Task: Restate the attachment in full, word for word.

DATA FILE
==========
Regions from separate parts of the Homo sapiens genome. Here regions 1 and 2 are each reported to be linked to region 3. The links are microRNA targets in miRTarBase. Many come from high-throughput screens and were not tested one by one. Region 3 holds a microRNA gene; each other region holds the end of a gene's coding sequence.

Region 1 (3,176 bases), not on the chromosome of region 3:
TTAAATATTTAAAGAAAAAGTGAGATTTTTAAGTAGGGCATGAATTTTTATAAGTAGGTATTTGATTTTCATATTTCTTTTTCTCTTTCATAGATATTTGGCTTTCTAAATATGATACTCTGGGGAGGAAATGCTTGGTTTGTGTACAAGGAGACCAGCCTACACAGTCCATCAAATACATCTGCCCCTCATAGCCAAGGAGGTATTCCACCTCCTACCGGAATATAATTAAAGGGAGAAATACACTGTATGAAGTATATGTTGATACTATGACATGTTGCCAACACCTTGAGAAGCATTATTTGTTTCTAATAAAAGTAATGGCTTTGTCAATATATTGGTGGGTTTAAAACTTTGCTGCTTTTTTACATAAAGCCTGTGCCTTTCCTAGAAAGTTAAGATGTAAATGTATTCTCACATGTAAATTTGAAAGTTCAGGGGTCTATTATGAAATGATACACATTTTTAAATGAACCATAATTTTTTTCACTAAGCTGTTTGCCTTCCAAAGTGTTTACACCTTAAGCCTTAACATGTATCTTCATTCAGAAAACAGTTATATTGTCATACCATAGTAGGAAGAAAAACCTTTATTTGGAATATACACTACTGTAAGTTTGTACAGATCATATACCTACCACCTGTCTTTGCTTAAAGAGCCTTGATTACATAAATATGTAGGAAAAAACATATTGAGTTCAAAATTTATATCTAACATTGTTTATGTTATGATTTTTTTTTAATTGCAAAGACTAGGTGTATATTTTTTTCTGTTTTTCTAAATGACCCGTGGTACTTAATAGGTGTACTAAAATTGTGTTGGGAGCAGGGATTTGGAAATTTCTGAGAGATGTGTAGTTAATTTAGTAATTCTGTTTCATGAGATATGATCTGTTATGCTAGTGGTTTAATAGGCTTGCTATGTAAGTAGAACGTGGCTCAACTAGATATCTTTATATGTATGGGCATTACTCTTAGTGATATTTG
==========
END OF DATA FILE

Regions from separate parts of the Homo sapiens genome. Here regions 1 and 2 are each reported to be linked to region 3. The links are microRNA targets in miRTarBase. Many come from high-throughput screens and were not tested one by one. Region 3 holds a microRNA gene; each other region holds the end of a gene's coding sequence.

Region 1 (3,176 bases), not on the chromosome of region 3:
TTAAATATTTAAAGAAAAAGTGAGATTTTTAAGTAGGGCATGAATTTTTATAAGTAGGTATTTGATTTTCATATTTCTTTTTCTCTTTCATAGATATTTGGCTTTCTAAATATGATACTCTGGGGAGGAAATGCTTGGTTTGTGTACAAGGAGACCAGCCTACACAGTCCATCAAATACATCTGCCCCTCATAGCCAAGGAGGTATTCCACCTCCTACCGGAATATAATTAAAGGGAGAAATACACTGTATGAAGTATATGTTGATACTATGACATGTTGCCAACACCTTGAGAAGCATTATTTGTTTCTAATAAAAGTAATGGCTTTGTCAATATATTGGTGGGTTTAAAACTTTGCTGCTTTTTTACATAAAGCCTGTGCCTTTCCTAGAAAGTTAAGATGTAAATGTATTCTCACATGTAAATTTGAAAGTTCAGGGGTCTATTATGAAATGATACACATTTTTAAATGAACCATAATTTTTTTCACTAAGCTGTTTGCCTTCCAAAGTGTTTACACCTTAAGCCTTAACATGTATCTTCATTCAGAAAACAGTTATATTGTCATACCATAGTAGGAAGAAAAACCTTTATTTGGAATATACACTACTGTAAGTTTGTACAGATCATATACCTACCACCTGTCTTTGCTTAAAGAGCCTTGATTACATAAATATGTAGGAAAAAACATATTGAGTTCAAAATTTATATCTAACATTGTTTATGTTATGATTTTTTTTTAATTGCAAAGACTAGGTGTATATTTTTTTCTGTTTTTCTAAATGACCCGTGGTACTTAATAGGTGTACTAAAATTGTGTTGGGAGCAGGGATTTGGAAATTTCTGAGAGATGTGTAGTTAATTTAGTAATTCTGTTTCATGAGATATGATCTGTTATGCTAGTGGTTTAATAGGCTTGCTATGTAAGTAGAACGTGGCTCAACTAGATATCTTTATATGTATGGGCATTACTCTTAGTGATATTTG